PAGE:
Child Welfare Systems:
While this system only directly affects youth, that population makes up 20% of shelter uses and youth homelessness often leads to adult homelessness. Research has shown that over 40% of homeless youth have been part of the child welfare system including adoption and foster care. The most important preventative issue is looking at how youth ‘age out’ of care.
Often, when youth reach 18 they are discharged from the child welfare system and have little access to continuing supports. It is important that youth, especially those who have been in care for a long time, are supported to develop into adulthood. Continuing supports –including residential foster care—until age 21 or higher is one method of prevention. Providing life skills training to youth as they prepare to move to independence is another. Creating opportunities for youth to gradually transition into independent living can also help prevent homelessness.
Another important child welfare issue is that of 16 and 17 year olds. Often, youth are not taken into care at that age and so they end of homeless with no supports from the child welfare system. Youth at that age are generally not ready to live independently. If they are no longer able to stay in the family home they should be supported in a gradual transition to independence.
Prevention in the corrections system is multi-faceted. For youth, many of the same issues that arise in the child welfare system arise in the corrections system. There is a need for support as they prepare to live independently.
For adults, there is a need to provide discharge planning to support a transition from incarceration to independence.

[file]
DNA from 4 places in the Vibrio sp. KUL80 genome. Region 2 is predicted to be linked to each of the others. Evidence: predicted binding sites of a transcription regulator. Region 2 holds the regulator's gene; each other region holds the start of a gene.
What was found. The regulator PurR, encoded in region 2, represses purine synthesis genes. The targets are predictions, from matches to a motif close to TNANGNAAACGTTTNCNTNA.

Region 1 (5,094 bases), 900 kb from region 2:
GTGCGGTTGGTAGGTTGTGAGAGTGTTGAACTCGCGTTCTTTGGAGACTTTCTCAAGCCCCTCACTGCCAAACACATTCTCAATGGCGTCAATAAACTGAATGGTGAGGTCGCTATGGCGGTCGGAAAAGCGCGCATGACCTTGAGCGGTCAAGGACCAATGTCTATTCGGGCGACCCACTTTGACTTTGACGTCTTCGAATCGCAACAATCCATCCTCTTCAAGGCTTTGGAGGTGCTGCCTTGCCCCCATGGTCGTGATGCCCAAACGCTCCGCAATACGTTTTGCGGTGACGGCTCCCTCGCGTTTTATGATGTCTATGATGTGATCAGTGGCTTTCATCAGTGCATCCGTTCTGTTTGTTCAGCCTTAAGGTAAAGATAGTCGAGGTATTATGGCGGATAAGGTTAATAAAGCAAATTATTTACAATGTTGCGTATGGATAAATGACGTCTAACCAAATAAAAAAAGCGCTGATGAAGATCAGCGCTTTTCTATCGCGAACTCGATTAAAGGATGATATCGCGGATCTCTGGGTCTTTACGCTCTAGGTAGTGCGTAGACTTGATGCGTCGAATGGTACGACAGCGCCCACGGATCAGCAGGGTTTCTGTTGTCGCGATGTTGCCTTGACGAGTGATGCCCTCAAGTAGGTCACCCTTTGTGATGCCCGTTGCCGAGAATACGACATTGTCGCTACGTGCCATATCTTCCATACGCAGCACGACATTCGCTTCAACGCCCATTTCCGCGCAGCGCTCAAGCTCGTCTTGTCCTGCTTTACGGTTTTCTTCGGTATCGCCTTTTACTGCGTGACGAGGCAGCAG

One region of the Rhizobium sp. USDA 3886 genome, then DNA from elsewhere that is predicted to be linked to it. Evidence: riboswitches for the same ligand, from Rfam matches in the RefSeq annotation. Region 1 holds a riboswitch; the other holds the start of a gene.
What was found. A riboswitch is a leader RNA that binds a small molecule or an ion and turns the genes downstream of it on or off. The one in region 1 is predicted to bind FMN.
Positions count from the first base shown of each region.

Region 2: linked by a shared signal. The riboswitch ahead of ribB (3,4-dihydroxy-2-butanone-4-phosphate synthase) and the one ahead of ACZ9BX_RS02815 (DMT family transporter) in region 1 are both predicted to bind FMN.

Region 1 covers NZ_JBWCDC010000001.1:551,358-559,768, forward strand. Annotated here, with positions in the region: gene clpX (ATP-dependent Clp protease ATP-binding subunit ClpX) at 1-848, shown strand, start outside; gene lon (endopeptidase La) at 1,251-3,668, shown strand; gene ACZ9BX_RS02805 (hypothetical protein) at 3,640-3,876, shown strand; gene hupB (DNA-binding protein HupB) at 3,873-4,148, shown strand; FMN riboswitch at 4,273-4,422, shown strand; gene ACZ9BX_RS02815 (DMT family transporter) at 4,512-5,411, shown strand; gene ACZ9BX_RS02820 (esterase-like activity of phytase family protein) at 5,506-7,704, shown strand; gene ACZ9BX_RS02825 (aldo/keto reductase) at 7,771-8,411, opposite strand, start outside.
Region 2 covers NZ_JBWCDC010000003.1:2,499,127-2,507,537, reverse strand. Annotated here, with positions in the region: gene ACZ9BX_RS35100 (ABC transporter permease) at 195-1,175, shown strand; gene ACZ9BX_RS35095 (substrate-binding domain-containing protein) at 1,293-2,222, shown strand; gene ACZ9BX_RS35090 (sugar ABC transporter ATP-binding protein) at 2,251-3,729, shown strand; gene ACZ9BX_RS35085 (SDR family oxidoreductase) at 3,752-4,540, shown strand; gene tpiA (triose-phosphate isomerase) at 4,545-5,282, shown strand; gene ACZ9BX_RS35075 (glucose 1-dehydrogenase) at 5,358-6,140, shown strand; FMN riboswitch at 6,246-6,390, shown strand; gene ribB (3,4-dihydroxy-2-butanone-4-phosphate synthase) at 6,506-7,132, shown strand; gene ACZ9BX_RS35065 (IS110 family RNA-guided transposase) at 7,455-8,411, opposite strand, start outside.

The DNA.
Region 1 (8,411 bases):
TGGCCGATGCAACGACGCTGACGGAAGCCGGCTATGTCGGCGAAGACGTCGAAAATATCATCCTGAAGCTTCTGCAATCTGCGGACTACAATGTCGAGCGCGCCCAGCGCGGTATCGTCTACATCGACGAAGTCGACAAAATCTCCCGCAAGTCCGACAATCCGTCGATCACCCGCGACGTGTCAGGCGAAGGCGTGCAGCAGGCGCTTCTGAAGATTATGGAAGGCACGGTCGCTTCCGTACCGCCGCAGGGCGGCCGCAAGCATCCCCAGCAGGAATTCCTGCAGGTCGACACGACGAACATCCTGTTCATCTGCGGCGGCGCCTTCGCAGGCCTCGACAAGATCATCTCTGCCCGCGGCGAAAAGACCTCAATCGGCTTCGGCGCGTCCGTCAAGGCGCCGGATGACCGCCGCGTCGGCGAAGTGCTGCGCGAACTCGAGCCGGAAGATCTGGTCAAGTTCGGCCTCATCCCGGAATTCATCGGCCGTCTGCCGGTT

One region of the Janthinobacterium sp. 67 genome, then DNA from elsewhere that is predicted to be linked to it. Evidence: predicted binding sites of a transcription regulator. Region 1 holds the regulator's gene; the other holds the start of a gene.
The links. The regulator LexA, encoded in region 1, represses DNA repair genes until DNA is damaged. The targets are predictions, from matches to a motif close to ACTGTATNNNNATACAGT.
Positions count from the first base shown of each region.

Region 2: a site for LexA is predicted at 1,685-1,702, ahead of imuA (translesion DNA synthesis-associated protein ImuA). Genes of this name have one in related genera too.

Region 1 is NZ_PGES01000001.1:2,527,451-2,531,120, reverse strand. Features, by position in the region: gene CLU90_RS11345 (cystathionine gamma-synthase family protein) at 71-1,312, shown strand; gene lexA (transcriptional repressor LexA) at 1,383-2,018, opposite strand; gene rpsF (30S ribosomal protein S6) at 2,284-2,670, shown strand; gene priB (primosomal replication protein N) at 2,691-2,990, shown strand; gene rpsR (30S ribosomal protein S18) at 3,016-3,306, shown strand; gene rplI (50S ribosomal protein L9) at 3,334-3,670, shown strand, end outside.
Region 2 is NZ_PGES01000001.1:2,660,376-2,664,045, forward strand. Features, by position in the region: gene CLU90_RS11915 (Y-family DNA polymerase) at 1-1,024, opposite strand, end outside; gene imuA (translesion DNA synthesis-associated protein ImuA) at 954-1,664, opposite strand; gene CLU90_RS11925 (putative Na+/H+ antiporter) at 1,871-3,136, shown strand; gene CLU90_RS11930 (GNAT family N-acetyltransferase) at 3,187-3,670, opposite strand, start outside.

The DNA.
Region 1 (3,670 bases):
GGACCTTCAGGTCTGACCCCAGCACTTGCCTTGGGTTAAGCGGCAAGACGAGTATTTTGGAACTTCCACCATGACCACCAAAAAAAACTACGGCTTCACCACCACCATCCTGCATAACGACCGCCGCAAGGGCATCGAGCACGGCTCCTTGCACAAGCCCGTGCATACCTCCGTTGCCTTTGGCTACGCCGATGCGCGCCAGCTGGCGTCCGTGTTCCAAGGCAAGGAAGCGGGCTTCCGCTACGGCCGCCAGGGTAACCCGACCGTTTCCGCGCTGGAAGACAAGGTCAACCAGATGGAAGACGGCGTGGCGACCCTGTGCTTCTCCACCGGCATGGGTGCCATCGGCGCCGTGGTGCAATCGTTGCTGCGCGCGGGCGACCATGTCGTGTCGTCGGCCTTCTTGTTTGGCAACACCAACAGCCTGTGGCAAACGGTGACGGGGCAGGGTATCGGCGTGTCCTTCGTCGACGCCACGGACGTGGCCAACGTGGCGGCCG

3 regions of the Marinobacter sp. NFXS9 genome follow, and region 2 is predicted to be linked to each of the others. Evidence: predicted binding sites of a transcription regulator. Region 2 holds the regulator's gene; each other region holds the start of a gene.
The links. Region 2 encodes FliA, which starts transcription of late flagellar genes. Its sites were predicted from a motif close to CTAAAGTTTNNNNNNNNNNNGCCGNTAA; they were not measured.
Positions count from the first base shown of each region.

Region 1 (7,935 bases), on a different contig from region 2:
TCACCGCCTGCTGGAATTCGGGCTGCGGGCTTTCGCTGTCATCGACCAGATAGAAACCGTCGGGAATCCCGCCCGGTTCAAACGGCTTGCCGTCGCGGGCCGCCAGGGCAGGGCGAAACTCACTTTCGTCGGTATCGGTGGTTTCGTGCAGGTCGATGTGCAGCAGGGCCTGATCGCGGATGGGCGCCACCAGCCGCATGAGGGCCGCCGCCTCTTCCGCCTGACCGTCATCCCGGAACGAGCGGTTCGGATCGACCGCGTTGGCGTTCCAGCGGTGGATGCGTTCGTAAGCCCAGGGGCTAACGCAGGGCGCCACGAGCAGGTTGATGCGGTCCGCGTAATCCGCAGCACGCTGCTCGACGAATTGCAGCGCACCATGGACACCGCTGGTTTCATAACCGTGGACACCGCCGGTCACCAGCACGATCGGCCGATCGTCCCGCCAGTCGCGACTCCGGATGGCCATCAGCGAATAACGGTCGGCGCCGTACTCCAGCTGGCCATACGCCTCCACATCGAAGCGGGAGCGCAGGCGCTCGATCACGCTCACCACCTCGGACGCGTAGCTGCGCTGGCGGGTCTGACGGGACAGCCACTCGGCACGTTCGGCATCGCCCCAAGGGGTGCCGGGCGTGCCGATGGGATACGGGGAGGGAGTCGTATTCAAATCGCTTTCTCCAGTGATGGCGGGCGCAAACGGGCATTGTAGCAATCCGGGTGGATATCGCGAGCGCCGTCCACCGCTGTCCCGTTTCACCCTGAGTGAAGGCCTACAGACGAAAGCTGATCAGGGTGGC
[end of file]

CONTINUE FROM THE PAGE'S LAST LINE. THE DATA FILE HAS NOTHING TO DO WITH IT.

Part of the issue is the way discharge planning in our corrections system is set up. Discharge planning is only provided to people who have been convicted of a crime. In federal institutions this means pretty much everyone is given the support they need, or at least some of the supports that they need, to move on to housing. But in a provincial institution a large number of the inmates are being held ‘on remand’ which means they have been charged but not yet convicted of a crime. As a result, they are not provided with any discharge planning. However, long delays in court hearings and overcrowding in the jails means many people are discharged directly from court (with or without a conviction) and are not given an opportunity to access the supports they need to live independently.
There are a couple distinct issues with healthcare discharges depending upon the type of facility. If a patient has been institutionalized for an extended period of time due to health issues it is incumbent upon the facility to ensure that they have a home to return to. This is particularly true if they have any kind of medical regimen that they need to follow: medication, appointments, wound care, sitz baths, bed-rest etc. Even if the individual hasn’t been hospitalized for an extended period of time someone at the hospital – social worker/counsellor, nurse or doctor – should also ensure that the patient’s home environment will meet their needs. Someone being released during the summer due to heat exhaustion shouldn’t be returning to a rooming house without air conditioning; other arrangements should be made.
Not all hospitalizations/health care stays are connected to physical health. Someone who has gone through an addictions treatment facility or a mental health related hospitalization also needs the safety and security that housing provides. If someone is discharged from one of these facilities into homelessness it may cause him or her to relapse.